David Swartz and Brantley Gasaway. Swartz teaches history at Asbury University in Wilmore, Kentucky and he is the author of Moral Minority: The Evangelical Left in an Age of Conservatism. Gasaway teaches religion at Bucknell University and is the author of a forthcoming study of the evangelical left with University of North Carolina Press.
Over at Religion in American History, Gasaway interviews Swartz on his new book. In part one of the interview, their conversation ranges from evangelical historiography to how Swartz chose his topic for research. Here is a taste:
Brantley Gasaway (BG): Many people are interested in how authors come to study their subjects—tell us what led you to write about the evangelical left.
David Swartz (DS):
any enterprising graduate student slogging through comprehensive exam lists, I
was on the lookout for a gap in the scholarship of American religious
history—and archival materials to exploit that gap. When I read a piece by
progressive evangelical activist Ron Sider online suggesting that some
“enterprising graduate student” take a look at the Evangelicals for Social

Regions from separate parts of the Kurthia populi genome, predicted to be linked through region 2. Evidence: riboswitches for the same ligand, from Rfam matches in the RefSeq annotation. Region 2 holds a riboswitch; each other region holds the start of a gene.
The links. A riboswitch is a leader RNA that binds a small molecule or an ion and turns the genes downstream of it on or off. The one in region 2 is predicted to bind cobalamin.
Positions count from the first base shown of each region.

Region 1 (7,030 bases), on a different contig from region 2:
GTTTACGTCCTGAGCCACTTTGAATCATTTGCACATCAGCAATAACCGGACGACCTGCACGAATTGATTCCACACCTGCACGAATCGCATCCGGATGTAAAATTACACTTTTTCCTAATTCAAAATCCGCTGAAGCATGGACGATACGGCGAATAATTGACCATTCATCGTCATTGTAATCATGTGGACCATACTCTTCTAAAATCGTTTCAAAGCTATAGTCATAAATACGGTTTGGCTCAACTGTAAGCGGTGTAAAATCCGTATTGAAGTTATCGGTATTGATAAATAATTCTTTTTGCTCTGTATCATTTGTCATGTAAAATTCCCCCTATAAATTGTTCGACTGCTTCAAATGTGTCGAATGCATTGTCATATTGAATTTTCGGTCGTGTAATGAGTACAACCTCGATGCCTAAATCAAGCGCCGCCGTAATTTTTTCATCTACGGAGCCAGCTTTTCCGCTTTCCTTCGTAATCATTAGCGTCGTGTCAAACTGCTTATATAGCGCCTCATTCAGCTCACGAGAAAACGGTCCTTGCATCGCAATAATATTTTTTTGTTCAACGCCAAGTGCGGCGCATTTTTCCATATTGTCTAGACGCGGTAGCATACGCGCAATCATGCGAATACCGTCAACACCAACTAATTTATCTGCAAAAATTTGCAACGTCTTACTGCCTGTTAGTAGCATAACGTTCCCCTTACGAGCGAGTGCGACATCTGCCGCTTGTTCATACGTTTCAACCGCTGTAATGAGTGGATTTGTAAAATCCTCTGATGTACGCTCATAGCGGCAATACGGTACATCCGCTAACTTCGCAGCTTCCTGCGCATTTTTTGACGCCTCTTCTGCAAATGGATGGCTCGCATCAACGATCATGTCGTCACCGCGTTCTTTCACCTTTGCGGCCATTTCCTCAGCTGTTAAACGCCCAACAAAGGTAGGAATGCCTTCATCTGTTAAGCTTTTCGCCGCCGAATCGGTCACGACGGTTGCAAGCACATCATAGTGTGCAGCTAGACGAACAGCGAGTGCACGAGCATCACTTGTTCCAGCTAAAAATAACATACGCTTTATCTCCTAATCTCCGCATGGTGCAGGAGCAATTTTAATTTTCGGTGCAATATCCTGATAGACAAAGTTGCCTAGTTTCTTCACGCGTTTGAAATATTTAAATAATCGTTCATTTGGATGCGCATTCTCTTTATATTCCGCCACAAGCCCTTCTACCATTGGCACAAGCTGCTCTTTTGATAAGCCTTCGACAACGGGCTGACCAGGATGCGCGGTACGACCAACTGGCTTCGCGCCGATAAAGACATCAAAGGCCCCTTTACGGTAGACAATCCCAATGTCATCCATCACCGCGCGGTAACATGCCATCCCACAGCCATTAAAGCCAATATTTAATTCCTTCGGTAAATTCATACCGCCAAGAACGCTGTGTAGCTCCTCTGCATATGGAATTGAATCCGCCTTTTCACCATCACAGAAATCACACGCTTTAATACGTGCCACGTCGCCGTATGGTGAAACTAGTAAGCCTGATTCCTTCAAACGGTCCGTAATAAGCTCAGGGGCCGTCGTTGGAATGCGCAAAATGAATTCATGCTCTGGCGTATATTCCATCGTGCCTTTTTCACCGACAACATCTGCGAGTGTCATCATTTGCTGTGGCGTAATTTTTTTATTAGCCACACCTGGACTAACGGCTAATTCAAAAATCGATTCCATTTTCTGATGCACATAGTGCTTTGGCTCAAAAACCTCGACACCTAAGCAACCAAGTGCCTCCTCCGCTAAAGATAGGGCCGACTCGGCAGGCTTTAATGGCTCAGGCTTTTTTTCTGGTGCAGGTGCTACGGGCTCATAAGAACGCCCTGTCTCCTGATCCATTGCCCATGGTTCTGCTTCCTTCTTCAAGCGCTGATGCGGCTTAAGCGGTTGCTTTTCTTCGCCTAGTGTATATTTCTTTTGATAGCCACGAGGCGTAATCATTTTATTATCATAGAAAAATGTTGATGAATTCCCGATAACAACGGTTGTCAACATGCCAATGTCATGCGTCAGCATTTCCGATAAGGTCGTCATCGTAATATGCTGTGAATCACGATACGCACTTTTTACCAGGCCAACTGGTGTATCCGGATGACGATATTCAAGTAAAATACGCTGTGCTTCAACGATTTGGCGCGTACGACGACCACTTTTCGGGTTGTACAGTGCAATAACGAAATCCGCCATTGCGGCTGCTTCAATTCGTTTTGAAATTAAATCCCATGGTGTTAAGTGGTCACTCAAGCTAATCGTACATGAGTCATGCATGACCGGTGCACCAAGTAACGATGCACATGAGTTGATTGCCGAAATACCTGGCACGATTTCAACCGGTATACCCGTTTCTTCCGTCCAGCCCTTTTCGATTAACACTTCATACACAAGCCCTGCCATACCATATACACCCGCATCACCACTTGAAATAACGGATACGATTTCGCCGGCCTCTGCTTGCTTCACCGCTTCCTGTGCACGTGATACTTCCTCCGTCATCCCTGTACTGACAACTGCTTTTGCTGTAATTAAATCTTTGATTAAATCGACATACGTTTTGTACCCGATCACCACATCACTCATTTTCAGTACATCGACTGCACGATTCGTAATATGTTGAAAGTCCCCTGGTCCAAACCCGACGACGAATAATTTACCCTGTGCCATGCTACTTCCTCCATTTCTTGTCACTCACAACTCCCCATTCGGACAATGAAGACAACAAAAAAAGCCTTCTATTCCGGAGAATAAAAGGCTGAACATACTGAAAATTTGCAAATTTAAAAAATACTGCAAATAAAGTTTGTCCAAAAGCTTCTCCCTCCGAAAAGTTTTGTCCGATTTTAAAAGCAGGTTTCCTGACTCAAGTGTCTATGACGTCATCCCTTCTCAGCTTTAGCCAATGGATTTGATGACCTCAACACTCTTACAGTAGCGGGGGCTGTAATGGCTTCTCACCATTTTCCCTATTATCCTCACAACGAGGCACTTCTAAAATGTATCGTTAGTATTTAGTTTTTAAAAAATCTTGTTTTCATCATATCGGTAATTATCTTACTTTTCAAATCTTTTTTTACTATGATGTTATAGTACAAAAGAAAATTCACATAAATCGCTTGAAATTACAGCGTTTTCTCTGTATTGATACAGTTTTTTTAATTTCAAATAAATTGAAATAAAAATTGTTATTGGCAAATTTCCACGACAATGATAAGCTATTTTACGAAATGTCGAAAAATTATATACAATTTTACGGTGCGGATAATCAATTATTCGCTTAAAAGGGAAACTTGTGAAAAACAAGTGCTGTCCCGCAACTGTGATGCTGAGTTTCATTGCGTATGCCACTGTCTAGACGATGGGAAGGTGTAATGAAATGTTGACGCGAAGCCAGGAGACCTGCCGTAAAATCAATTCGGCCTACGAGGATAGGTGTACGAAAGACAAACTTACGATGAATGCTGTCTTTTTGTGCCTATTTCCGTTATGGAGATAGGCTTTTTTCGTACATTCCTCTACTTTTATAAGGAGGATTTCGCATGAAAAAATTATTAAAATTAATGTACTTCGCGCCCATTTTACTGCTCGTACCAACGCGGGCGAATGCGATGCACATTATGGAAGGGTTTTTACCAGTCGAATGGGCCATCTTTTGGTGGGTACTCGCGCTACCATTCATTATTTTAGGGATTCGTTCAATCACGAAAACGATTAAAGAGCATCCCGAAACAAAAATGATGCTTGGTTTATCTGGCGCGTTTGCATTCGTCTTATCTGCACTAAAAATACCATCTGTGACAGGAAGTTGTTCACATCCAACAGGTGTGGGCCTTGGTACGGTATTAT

Action archives, I knew immediately that I had a project.
On a more personal level, this project was an attempt to
figure out my own parents (history is ultimately autobiography, right?). They
had grown up in the 1970s. They ran a pretty egalitarian marriage.
They sang “They Will Know We Are
Christians by our Love” during worship services and would have been dismayed by
an American flag in the church sanctuary. I ate food my mother (and father!)
cooked out of More-with-Less, a
cookbook with lots of vegetarian recipes. And I knew many like them,
church-goers who were not comfortable with the idea of American
as a Christian nation, a budget that prioritized the military over poverty, a
punitive criminal justice system, and the like. And yet they shared their faith
and lived out the kind of warm piety so common among evangelicals. This was an
idiosyncratic combination that I never read about in news reports and scholarly
books. I was curious about how typical they were—and why they seemed so
marginalized in the public eye.